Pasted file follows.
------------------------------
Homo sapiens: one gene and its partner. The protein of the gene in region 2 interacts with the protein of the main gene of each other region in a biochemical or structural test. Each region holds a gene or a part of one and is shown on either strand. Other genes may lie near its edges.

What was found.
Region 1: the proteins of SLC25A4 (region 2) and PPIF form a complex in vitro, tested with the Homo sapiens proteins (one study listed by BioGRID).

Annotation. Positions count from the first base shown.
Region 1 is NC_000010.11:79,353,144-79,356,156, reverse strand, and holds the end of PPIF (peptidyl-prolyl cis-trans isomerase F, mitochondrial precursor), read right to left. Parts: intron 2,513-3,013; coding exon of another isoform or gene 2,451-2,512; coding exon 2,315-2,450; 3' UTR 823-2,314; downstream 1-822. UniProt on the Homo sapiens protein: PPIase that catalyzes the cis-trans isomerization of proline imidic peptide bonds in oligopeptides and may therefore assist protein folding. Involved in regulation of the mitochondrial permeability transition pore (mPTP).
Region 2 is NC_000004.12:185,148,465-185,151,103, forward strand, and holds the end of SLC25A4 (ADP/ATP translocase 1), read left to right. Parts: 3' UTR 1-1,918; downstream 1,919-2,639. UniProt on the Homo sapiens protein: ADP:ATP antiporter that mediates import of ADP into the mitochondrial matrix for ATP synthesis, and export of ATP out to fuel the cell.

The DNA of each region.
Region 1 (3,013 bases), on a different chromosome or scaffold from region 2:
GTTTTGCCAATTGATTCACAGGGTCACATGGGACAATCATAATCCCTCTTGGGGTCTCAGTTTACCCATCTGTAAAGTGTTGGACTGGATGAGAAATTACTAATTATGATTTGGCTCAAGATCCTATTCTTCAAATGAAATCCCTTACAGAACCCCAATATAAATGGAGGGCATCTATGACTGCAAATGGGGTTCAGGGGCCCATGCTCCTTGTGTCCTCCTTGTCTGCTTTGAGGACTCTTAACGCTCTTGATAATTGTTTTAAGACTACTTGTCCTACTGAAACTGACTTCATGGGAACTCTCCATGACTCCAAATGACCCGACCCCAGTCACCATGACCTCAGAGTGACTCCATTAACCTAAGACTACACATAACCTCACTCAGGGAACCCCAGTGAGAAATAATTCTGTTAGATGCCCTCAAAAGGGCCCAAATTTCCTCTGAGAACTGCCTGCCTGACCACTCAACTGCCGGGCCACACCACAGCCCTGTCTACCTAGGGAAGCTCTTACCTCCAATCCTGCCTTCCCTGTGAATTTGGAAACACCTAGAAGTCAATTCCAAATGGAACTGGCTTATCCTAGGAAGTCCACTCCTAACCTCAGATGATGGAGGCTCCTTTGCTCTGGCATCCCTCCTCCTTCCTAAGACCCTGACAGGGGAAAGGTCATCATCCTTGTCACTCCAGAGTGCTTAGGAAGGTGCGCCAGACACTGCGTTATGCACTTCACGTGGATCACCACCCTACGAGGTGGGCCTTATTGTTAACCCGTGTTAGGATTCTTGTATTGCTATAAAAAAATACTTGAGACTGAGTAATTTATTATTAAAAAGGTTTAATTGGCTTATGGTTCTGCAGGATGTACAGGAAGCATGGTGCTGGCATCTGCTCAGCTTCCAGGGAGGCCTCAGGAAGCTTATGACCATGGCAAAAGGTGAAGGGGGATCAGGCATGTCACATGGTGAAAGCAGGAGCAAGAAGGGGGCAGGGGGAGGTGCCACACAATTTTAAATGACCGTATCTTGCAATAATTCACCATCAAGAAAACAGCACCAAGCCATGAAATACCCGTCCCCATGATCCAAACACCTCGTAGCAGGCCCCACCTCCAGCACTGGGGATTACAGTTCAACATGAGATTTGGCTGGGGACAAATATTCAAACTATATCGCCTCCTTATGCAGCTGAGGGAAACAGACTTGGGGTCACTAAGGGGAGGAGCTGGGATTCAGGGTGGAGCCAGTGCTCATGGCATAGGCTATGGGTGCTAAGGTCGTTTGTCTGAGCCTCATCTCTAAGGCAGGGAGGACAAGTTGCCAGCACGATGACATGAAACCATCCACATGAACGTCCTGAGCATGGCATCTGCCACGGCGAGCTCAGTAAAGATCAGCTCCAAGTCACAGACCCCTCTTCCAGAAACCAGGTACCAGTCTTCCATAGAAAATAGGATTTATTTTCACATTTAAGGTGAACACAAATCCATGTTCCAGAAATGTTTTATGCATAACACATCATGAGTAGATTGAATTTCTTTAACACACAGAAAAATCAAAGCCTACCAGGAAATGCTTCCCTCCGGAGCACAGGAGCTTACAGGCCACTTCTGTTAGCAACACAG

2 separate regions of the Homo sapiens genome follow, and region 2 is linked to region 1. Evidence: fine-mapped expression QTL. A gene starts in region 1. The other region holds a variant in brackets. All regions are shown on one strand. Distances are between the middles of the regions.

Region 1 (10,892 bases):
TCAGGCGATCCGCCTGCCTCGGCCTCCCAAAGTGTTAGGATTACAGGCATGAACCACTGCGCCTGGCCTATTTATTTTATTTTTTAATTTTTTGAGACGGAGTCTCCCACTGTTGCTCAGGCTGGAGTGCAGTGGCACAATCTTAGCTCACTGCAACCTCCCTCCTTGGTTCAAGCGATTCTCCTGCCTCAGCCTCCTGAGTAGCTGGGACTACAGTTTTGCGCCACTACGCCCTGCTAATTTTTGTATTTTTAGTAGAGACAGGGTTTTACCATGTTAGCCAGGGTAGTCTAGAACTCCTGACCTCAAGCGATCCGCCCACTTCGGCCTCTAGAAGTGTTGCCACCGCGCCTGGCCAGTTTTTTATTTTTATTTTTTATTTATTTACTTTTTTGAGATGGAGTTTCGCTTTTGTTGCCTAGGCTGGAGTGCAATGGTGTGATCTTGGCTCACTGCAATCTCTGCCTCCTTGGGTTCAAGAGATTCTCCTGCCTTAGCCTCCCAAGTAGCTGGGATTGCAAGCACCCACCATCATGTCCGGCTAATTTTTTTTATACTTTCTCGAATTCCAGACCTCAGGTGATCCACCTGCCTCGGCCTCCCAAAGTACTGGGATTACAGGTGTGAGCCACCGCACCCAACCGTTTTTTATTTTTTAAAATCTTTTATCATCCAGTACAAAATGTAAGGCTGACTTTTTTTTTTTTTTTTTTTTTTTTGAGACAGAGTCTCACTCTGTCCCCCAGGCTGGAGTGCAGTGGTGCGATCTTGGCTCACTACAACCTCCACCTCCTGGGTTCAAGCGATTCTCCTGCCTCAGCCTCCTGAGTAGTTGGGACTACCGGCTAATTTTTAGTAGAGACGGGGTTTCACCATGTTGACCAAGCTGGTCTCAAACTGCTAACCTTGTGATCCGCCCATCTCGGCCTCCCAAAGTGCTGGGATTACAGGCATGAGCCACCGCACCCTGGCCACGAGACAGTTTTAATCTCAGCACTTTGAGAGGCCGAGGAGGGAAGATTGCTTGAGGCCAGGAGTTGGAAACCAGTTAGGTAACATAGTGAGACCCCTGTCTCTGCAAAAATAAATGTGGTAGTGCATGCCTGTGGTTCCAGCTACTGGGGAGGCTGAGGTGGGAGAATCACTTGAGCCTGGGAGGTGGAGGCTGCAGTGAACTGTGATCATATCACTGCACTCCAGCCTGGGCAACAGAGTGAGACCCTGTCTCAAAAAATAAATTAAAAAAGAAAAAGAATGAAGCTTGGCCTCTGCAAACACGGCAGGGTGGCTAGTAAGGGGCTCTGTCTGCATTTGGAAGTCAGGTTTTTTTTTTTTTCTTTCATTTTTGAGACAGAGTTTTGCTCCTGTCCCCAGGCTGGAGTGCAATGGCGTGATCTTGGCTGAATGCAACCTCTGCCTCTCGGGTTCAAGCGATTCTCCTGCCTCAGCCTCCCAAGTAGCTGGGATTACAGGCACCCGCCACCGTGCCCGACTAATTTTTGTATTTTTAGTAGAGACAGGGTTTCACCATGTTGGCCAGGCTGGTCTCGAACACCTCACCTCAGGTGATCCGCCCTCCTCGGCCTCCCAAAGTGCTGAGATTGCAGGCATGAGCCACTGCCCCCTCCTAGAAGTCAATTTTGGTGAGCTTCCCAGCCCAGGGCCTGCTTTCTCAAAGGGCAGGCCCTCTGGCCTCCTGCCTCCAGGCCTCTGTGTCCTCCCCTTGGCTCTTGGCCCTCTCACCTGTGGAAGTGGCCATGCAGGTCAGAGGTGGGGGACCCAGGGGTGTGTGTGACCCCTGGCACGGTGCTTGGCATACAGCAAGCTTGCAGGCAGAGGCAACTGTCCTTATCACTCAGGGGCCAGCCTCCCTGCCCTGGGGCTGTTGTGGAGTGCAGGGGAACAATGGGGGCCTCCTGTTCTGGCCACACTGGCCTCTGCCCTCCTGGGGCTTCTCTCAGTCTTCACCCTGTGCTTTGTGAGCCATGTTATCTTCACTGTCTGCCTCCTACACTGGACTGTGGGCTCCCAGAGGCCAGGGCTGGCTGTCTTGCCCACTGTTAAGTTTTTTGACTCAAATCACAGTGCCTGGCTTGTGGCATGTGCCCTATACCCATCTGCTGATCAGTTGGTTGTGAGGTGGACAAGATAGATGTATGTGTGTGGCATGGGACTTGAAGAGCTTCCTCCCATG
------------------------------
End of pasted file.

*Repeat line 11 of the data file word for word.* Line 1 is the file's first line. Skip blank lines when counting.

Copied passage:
Region 1 (10,892 bases):